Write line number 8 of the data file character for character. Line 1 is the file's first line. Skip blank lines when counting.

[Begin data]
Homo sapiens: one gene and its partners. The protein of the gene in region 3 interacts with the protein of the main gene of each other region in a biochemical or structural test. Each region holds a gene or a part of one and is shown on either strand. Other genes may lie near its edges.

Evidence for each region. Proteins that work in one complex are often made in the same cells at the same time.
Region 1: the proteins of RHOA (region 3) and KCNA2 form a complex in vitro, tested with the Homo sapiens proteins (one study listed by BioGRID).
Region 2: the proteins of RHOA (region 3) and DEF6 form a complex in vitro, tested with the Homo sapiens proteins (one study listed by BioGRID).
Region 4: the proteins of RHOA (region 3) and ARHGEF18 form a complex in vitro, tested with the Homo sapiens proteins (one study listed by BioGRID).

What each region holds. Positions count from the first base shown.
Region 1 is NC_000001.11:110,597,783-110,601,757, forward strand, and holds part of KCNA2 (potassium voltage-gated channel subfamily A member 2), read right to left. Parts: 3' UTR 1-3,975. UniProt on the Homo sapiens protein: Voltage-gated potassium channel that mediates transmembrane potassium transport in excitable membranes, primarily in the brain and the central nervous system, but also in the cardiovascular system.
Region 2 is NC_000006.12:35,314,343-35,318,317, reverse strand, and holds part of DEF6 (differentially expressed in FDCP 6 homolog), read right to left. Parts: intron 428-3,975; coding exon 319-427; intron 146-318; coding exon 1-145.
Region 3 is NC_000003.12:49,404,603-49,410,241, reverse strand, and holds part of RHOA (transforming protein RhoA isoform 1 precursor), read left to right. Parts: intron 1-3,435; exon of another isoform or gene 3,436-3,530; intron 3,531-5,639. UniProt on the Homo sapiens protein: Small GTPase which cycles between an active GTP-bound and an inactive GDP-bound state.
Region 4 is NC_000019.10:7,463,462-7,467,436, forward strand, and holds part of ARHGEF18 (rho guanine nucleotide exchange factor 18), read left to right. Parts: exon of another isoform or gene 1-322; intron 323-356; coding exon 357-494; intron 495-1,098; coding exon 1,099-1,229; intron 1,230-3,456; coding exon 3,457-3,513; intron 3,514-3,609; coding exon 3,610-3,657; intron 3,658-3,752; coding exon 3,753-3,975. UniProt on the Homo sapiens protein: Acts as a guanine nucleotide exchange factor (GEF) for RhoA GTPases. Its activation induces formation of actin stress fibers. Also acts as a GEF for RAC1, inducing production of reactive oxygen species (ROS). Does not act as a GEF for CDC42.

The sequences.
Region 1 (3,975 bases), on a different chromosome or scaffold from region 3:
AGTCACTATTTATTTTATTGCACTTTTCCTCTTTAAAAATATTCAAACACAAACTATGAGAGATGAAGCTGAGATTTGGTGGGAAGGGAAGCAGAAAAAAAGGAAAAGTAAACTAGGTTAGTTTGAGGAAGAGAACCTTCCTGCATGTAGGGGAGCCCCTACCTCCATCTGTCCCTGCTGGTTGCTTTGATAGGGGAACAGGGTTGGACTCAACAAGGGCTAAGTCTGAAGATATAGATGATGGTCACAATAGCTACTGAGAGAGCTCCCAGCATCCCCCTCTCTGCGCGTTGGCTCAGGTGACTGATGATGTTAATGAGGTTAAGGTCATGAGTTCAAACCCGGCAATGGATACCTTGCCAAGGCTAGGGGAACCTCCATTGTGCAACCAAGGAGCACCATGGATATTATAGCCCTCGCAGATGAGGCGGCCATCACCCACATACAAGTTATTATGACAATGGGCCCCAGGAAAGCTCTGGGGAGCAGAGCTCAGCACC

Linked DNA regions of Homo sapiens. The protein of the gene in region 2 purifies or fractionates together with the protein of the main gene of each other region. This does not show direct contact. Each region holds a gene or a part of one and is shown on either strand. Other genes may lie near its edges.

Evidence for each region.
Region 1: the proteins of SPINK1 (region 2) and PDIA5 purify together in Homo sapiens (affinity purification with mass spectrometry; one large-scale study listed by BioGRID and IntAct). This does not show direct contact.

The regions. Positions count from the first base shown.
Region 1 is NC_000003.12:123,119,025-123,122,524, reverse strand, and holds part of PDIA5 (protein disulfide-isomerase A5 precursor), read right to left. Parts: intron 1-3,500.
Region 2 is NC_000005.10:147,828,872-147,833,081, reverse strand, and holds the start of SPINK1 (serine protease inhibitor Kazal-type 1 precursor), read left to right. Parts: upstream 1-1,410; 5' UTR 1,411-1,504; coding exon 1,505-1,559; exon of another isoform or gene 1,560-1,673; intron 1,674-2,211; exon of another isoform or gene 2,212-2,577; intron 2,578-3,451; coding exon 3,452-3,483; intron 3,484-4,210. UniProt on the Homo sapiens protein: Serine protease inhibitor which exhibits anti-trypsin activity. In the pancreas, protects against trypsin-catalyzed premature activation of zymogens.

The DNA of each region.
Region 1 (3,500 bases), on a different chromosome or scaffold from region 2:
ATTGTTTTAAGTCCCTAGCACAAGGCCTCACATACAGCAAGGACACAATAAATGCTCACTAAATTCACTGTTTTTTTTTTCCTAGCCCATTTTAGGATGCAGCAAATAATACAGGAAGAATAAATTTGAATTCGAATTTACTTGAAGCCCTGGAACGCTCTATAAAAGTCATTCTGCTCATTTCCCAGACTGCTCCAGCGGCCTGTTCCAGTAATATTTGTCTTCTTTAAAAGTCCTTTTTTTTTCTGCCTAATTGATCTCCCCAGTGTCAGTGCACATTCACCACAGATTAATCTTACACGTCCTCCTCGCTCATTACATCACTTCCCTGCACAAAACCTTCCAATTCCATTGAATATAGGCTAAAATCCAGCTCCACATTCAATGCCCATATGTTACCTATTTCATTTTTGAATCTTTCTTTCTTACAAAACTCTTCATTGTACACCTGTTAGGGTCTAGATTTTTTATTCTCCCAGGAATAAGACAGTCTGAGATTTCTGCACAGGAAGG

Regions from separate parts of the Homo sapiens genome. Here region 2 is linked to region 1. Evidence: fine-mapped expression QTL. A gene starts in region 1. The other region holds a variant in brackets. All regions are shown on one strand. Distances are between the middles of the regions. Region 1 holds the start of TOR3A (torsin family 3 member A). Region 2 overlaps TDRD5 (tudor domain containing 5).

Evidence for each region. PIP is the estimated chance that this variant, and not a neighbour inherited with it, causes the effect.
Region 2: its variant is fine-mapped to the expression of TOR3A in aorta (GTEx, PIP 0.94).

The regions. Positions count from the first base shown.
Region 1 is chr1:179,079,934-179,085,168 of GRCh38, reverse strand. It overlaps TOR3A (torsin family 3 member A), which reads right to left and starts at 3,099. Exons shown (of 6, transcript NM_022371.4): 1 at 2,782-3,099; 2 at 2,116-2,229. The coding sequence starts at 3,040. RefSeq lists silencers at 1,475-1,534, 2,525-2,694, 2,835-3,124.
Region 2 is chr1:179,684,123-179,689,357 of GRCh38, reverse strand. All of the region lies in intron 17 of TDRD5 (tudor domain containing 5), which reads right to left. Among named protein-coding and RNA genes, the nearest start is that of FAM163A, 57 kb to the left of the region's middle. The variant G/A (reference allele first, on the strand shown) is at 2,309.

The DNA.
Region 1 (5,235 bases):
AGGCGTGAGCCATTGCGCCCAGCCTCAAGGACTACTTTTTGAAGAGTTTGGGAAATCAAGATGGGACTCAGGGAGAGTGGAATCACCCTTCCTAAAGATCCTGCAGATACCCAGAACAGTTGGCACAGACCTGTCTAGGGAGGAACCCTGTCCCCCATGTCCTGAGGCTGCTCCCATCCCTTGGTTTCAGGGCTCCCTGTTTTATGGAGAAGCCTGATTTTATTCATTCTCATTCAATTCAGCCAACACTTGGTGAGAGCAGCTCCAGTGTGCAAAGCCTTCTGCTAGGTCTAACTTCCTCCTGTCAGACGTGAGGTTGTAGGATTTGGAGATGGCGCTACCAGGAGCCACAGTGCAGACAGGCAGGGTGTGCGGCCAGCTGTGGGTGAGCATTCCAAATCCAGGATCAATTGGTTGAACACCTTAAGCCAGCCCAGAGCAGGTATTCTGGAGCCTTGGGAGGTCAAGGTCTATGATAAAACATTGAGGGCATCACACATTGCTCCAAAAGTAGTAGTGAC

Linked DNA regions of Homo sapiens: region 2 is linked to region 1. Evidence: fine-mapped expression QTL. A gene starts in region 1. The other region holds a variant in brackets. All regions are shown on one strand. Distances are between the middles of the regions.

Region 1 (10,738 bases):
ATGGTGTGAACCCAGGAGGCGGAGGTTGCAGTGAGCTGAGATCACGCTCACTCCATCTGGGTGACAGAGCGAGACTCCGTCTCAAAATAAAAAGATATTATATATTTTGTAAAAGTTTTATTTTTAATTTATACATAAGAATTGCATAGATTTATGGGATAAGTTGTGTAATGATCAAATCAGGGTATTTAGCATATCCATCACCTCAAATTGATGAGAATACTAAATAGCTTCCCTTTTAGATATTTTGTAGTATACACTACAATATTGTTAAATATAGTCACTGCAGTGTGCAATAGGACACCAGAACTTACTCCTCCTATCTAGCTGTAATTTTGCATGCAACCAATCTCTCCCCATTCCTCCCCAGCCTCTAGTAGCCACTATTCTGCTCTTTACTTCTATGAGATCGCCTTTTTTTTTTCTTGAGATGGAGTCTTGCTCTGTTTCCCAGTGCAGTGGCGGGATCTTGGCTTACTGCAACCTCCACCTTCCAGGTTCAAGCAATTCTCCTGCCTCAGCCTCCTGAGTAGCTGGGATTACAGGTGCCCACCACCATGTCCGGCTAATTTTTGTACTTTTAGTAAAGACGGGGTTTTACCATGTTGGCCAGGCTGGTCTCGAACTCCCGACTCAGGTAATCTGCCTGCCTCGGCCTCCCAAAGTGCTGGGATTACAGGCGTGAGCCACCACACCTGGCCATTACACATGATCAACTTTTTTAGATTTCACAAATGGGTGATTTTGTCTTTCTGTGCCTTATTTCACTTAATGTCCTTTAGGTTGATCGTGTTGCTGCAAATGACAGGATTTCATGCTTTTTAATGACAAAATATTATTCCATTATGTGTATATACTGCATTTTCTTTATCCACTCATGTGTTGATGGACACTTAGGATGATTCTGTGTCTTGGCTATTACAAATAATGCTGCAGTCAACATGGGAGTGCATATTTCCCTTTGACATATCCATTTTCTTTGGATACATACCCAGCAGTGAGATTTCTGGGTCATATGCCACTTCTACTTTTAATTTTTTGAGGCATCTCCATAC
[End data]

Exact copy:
Region 2 is NC_000006.12:35,314,343-35,318,317, reverse strand, and holds part of DEF6 (differentially expressed in FDCP 6 homolog), read right to left. Parts: intron 428-3,975; coding exon 319-427; intron 146-318; coding exon 1-145.